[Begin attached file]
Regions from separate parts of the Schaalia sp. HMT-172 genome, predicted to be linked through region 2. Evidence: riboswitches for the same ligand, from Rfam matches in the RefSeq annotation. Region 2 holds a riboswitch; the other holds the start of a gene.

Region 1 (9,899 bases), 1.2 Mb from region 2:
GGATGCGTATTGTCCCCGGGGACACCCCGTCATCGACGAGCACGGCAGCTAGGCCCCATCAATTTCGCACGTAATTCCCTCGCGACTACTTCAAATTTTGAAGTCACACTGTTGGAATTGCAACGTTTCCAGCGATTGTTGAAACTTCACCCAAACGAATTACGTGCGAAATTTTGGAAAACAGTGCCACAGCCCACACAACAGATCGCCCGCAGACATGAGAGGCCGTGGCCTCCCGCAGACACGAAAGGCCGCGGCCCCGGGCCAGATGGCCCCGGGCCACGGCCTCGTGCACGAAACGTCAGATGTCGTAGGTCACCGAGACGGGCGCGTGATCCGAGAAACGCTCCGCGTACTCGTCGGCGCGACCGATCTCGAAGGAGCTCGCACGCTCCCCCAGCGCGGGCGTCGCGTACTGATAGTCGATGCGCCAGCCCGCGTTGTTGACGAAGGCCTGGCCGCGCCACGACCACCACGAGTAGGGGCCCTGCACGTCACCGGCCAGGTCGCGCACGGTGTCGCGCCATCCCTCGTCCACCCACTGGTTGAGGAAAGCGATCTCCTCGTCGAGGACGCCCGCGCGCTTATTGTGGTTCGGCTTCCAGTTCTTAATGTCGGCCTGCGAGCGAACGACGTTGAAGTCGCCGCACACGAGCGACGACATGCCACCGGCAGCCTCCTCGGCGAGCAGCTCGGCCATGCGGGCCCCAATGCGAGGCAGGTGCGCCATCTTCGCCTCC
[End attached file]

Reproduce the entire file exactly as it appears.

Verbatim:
Regions from separate parts of the Schaalia sp. HMT-172 genome, predicted to be linked through region 2. Evidence: riboswitches for the same ligand, from Rfam matches in the RefSeq annotation. Region 2 holds a riboswitch; the other holds the start of a gene.

Region 1 (9,899 bases), 1.2 Mb from region 2:
GGATGCGTATTGTCCCCGGGGACACCCCGTCATCGACGAGCACGGCAGCTAGGCCCCATCAATTTCGCACGTAATTCCCTCGCGACTACTTCAAATTTTGAAGTCACACTGTTGGAATTGCAACGTTTCCAGCGATTGTTGAAACTTCACCCAAACGAATTACGTGCGAAATTTTGGAAAACAGTGCCACAGCCCACACAACAGATCGCCCGCAGACATGAGAGGCCGTGGCCTCCCGCAGACACGAAAGGCCGCGGCCCCGGGCCAGATGGCCCCGGGCCACGGCCTCGTGCACGAAACGTCAGATGTCGTAGGTCACCGAGACGGGCGCGTGATCCGAGAAACGCTCCGCGTACTCGTCGGCGCGACCGATCTCGAAGGAGCTCGCACGCTCCCCCAGCGCGGGCGTCGCGTACTGATAGTCGATGCGCCAGCCCGCGTTGTTGACGAAGGCCTGGCCGCGCCACGACCACCACGAGTAGGGGCCCTGCACGTCACCGGCCAGGTCGCGCACGGTGTCGCGCCATCCCTCGTCCACCCACTGGTTGAGGAAAGCGATCTCCTCGTCGAGGACGCCCGCGCGCTTATTGTGGTTCGGCTTCCAGTTCTTAATGTCGGCCTGCGAGCGAACGACGTTGAAGTCGCCGCACACGAGCGACGACATGCCACCGGCAGCCTCCTCGGCGAGCAGCTCGGCCATGCGGGCCCCAATGCGAGGCAGGTGCGCCATCTTCGCCTCC